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My experiences with my parents

Old 06-03-2011, 06:04 AM
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My experiences with my parents

Hi everyone,

My mother was diagnosed with paranoid schizophrenia in her early twenties and my father was an alcoholic. I was born during one of my motherís many stays in a mental hospital, and she was in and out of hospitals throughout my childhood. When I was very young, I ended up in a foster home for a year because my father had to work and my mother was sick again and couldnít take care of me. I think all the chaos and worry my father went through because of my motherís illness made his drinking worse, but even when things were relatively stable, he still spent the majority of the time he wasnít at work drunk. He hated his job and regretted the choices he had made in life so drinking was his escape. When my mother quit taking her meds and went off the rails, he would scream at her and push her around in his frustration. My mother quit taking her meds for the last time when I was 26; she walked out of her house in the middle of winter without shoes or a coat and froze to death beside a river outside of town. My father died a few months later.

I decided to write an autobiographical novel because I wanted to find out more about the part of me that is a product of my past, so in writing a novel with characters and a storyline, I was able to step outside myself and face the good and not so good parts of myself. I learned many things carrying out this DIY therapy, but one realization made the biggest impact on me. Because of my acute embarrassment at having parents whose problems were known by everyone in my hometown, I had (and still struggle with) very low self-esteem that I try to hide with anger and aloofness. I spent most of my youth worrying about what people thought of me and trying to please them, as opposed to trying to figure out how to live a fulfilling life. I think if I had one piece of advice for children in a similar situation, it would be to make sure you take care of yourself emotionally. Itís so easy to focus on the overwhelming task of bringing yourself up and taking care of your parents in these situations, which seem like the most important things at the time, but having a direction is equally important and sleepwalking aimlessly through life sucks.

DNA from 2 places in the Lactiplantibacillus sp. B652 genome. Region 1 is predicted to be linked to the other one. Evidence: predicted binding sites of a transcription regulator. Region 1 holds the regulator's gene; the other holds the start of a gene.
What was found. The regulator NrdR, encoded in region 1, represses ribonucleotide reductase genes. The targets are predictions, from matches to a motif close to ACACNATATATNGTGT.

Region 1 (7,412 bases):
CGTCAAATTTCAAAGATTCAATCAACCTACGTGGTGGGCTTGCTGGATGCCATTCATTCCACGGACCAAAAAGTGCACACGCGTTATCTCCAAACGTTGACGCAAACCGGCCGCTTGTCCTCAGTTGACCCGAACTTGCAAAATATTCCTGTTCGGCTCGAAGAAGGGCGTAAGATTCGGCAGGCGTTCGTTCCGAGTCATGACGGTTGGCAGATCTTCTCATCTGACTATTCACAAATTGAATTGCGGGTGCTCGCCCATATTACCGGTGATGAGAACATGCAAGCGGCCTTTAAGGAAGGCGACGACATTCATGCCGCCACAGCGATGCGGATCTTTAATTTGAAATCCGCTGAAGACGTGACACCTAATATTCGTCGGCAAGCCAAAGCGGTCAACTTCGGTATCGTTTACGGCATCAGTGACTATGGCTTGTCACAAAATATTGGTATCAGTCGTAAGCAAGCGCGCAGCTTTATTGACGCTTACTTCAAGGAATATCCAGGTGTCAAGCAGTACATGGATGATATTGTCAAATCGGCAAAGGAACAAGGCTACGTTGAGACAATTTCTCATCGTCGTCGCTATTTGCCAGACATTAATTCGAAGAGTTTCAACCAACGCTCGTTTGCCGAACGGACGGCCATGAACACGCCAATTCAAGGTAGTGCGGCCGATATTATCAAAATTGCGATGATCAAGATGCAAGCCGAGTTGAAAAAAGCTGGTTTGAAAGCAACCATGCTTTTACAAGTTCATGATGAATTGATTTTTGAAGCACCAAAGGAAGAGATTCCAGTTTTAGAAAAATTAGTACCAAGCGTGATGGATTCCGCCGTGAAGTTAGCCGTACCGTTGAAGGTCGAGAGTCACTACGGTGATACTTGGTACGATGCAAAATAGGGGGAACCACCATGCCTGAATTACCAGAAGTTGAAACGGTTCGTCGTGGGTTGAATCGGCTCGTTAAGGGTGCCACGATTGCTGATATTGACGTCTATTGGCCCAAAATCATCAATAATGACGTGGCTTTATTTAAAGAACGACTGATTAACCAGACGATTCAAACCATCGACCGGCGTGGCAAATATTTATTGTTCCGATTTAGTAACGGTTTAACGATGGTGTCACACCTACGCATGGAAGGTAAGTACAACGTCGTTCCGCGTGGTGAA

When I was going through all this it was the seventies to early nineties and pre-internet Ė I know itís very difficult to imagine a world without the web! Without all the support websites and forums that exist today, I felt like I was the only person in the world in my situation. Ok, there must have been people with one parent with a problem (I wasnít aware of any) but both parents? Anyway, there obviously were, but at the time, I felt very alone.

I really want to share my experiences with people who are coping or have coped in the past with alcoholic or mentally ill parents, which is why Iím posting on this forum. Would anyone here be interested in reading it?

Sherri McLain
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barb dwyer (06-03-2011)